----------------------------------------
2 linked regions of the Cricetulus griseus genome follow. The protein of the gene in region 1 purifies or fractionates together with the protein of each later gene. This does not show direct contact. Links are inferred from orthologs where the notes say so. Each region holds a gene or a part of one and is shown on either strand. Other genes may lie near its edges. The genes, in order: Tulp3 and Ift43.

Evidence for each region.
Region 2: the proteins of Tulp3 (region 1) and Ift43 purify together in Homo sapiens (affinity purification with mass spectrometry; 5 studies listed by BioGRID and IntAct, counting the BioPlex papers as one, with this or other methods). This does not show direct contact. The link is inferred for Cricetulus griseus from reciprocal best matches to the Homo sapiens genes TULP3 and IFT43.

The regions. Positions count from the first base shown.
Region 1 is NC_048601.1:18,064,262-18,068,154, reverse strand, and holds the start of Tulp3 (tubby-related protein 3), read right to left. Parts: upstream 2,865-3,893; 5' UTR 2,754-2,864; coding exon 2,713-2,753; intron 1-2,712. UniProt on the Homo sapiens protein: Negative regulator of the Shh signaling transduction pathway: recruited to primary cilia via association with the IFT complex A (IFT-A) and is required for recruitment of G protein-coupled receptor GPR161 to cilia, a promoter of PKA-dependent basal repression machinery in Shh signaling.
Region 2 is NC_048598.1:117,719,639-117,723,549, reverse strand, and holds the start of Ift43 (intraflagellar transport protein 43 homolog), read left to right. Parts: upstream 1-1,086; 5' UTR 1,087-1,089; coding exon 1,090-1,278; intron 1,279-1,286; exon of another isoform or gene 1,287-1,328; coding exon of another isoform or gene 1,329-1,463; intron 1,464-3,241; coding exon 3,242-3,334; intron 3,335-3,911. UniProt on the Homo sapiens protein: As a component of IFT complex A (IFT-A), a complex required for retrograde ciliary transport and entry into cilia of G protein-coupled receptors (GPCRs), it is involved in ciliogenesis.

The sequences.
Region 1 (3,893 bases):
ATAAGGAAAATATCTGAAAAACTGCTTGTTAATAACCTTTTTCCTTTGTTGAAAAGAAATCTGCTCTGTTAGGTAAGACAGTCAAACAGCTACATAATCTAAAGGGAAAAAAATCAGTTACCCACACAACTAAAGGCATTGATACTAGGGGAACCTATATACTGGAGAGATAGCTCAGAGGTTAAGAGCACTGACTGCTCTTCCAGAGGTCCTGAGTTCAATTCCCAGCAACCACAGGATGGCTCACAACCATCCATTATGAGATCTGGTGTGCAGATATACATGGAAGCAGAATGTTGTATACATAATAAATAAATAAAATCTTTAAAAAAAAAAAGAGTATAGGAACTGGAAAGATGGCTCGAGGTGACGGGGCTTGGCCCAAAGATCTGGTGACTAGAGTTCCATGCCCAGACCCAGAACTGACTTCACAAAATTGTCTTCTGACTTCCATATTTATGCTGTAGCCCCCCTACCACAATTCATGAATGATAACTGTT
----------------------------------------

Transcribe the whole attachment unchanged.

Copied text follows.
2 linked regions of the Cricetulus griseus genome follow. The protein of the gene in region 1 purifies or fractionates together with the protein of each later gene. This does not show direct contact. Links are inferred from orthologs where the notes say so. Each region holds a gene or a part of one and is shown on either strand. Other genes may lie near its edges. The genes, in order: Tulp3 and Ift43.

Evidence for each region.
Region 2: the proteins of Tulp3 (region 1) and Ift43 purify together in Homo sapiens (affinity purification with mass spectrometry; 5 studies listed by BioGRID and IntAct, counting the BioPlex papers as one, with this or other methods). This does not show direct contact. The link is inferred for Cricetulus griseus from reciprocal best matches to the Homo sapiens genes TULP3 and IFT43.

The regions. Positions count from the first base shown.
Region 1 is NC_048601.1:18,064,262-18,068,154, reverse strand, and holds the start of Tulp3 (tubby-related protein 3), read right to left. Parts: upstream 2,865-3,893; 5' UTR 2,754-2,864; coding exon 2,713-2,753; intron 1-2,712. UniProt on the Homo sapiens protein: Negative regulator of the Shh signaling transduction pathway: recruited to primary cilia via association with the IFT complex A (IFT-A) and is required for recruitment of G protein-coupled receptor GPR161 to cilia, a promoter of PKA-dependent basal repression machinery in Shh signaling.
Region 2 is NC_048598.1:117,719,639-117,723,549, reverse strand, and holds the start of Ift43 (intraflagellar transport protein 43 homolog), read left to right. Parts: upstream 1-1,086; 5' UTR 1,087-1,089; coding exon 1,090-1,278; intron 1,279-1,286; exon of another isoform or gene 1,287-1,328; coding exon of another isoform or gene 1,329-1,463; intron 1,464-3,241; coding exon 3,242-3,334; intron 3,335-3,911. UniProt on the Homo sapiens protein: As a component of IFT complex A (IFT-A), a complex required for retrograde ciliary transport and entry into cilia of G protein-coupled receptors (GPCRs), it is involved in ciliogenesis.

The sequences.
Region 1 (3,893 bases):
ATAAGGAAAATATCTGAAAAACTGCTTGTTAATAACCTTTTTCCTTTGTTGAAAAGAAATCTGCTCTGTTAGGTAAGACAGTCAAACAGCTACATAATCTAAAGGGAAAAAAATCAGTTACCCACACAACTAAAGGCATTGATACTAGGGGAACCTATATACTGGAGAGATAGCTCAGAGGTTAAGAGCACTGACTGCTCTTCCAGAGGTCCTGAGTTCAATTCCCAGCAACCACAGGATGGCTCACAACCATCCATTATGAGATCTGGTGTGCAGATATACATGGAAGCAGAATGTTGTATACATAATAAATAAATAAAATCTTTAAAAAAAAAAAGAGTATAGGAACTGGAAAGATGGCTCGAGGTGACGGGGCTTGGCCCAAAGATCTGGTGACTAGAGTTCCATGCCCAGACCCAGAACTGACTTCACAAAATTGTCTTCTGACTTCCATATTTATGCTGTAGCCCCCCTACCACAATTCATGAATGATAACTGTT